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Coaches: How to Have More Time in Your Day – Every Day

“Much of our time is getting sucked away by preventable wastes of our time and energy. Emphasis on preventable.” - Alan P. Brown

If you work your butt off, but at the end of the day, wonder, What the heck did I actually get DONE today? This is for YOU.

The challenge is to name them, identify what causes or prompts them – “Why am I doing it”? – and then make a change in our environment, mindset or actions that patches that leak.

I recently did a Facebook Live on this topic, and wanted to share it here as well, because so many of the coaches I know complain that the important projects they know would help their business are just not getting DONE!

One coach recently told me, “I’m white-knuckling it all day!”

And even if things aren’t quite that bad for you, just wasting 12 minutes a day amounts to a FULL WORKWEEK every year. Think about THAT. (And I’ll show you the math on that in a moment.)

So here I’ll share some insights about WHY we constantly feel time-pressed (I call them Time Leakages), and a simple 3-Step exercise (with a worksheet) that can help you identify those leaks and patch them up – even if you’ve never been able to truly feel in control of your time.

[Here’s a link to my Time Leakages Worksheet -- grab that right now if you can and print it out.]

As I mentioned, we all have ‘time leakages’ – preventable wastes of our time and energy.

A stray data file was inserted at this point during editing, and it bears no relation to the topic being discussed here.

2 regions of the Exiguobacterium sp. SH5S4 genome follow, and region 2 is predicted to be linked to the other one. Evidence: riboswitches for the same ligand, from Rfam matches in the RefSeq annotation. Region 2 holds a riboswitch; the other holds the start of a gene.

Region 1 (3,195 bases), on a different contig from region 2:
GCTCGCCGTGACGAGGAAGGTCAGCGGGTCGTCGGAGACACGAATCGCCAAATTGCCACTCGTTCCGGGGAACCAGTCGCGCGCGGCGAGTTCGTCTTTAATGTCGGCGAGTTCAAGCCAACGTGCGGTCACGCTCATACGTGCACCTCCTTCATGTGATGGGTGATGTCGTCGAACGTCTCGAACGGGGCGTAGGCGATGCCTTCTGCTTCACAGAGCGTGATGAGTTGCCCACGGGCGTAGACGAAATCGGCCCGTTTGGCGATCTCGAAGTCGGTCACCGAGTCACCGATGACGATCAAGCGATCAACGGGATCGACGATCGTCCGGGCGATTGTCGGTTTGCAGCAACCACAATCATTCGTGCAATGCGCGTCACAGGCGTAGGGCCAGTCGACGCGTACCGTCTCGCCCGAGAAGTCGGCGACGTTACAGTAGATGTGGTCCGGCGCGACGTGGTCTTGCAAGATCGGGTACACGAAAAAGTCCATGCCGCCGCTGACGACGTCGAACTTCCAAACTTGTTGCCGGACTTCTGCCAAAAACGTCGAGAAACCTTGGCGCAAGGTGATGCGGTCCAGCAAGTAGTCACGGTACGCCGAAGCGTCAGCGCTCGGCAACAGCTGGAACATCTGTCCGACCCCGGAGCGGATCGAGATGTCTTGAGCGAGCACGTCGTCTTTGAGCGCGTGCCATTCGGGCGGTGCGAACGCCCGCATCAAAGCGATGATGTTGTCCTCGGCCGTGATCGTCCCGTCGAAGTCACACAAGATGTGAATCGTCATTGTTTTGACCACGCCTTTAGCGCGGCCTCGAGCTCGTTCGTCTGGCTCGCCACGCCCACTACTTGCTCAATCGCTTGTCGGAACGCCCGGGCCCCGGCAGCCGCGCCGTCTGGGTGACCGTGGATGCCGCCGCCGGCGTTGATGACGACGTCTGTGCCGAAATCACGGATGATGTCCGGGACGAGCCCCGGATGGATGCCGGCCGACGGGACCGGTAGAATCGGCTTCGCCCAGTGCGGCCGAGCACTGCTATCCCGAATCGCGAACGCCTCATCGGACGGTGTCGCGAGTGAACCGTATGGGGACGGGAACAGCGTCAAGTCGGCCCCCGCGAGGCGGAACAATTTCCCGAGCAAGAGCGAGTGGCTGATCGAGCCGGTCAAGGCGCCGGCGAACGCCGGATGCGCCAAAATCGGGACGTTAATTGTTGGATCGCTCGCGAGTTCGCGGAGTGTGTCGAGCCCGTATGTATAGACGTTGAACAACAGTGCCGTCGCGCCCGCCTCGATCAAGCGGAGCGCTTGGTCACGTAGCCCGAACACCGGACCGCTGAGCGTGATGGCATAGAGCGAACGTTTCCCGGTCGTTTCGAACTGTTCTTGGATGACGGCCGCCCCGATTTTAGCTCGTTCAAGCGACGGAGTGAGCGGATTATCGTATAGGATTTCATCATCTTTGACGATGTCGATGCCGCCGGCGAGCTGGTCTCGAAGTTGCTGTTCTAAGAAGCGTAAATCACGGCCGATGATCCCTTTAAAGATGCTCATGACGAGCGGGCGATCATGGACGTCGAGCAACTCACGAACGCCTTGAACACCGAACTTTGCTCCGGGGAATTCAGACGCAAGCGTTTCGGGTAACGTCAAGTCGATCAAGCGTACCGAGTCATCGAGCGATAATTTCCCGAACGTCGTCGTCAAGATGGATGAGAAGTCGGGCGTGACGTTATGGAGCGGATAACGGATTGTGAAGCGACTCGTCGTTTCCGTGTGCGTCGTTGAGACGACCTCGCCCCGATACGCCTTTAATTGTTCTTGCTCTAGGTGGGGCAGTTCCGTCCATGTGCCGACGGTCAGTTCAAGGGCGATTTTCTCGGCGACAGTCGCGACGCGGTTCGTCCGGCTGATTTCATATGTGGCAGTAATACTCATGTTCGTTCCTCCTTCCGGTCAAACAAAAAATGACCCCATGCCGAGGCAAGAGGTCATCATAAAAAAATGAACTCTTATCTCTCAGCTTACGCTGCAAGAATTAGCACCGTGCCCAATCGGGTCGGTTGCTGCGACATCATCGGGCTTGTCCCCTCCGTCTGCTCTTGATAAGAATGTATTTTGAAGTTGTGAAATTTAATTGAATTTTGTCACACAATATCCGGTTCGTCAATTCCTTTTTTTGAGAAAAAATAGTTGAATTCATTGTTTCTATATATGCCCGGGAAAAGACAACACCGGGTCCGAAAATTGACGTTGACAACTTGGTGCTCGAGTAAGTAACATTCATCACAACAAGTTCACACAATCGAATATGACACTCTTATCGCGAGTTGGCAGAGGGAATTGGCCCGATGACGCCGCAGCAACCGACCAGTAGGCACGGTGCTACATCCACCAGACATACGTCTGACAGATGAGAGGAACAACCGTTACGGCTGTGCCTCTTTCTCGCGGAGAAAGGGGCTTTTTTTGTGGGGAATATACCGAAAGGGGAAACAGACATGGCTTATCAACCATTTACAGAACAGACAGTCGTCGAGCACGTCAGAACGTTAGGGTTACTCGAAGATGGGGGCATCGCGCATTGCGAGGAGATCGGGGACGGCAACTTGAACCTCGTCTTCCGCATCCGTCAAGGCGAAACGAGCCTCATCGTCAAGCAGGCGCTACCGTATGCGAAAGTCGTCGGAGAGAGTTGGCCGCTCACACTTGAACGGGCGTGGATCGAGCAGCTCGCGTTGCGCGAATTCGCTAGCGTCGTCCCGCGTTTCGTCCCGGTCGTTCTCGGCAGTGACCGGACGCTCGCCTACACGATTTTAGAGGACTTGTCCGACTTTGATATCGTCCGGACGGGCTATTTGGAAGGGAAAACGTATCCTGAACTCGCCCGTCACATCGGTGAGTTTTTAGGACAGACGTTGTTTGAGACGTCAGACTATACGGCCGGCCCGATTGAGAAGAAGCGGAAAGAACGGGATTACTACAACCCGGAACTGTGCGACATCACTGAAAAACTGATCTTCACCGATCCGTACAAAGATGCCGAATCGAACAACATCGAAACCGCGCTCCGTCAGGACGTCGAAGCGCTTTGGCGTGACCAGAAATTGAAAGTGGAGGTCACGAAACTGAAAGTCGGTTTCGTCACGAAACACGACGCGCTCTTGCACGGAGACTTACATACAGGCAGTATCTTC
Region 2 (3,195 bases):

The challenge is to (1) name them, (2) identify what causes or prompts them – “Why am I doing it”? – and then (3) make a change in our environment, mindset or actions that patches that leak.

[Friendly Disclaimer: As we go through this, some of what I’ll say might sound a bit judgmental, but it's not meant to be. Hey, we all do all of the things I’ll be sharing -- and I'm guilty too -- so don't be offended if some of these sound a little bit like I'm saying, "You're a bad person for doing that." OK?]

Great. So let's start with…

Step 1: Identify Your Time Leaks

Some thought starters are the obvious ones: social media and games on your phone, excessive TV and news, etc. (No judgment -- I'm guilty now and then, too.)

But the less-obvious ones can also be big leaks…

Pseudoproductivity: Constant email checking, excessive texting back and forth, and administrative busy work. Feels productive. Ain’t productive.

Inner-Dialogue: Rumination and worry are big time leaks. Also, “problem solving” of things that are not in our control. How often do we do that? How often do we solve that world peace problem?

Interruptions: These aren't all preventable, but most can be mitigated, at least. Interruptions can come from other people and also from our own brains.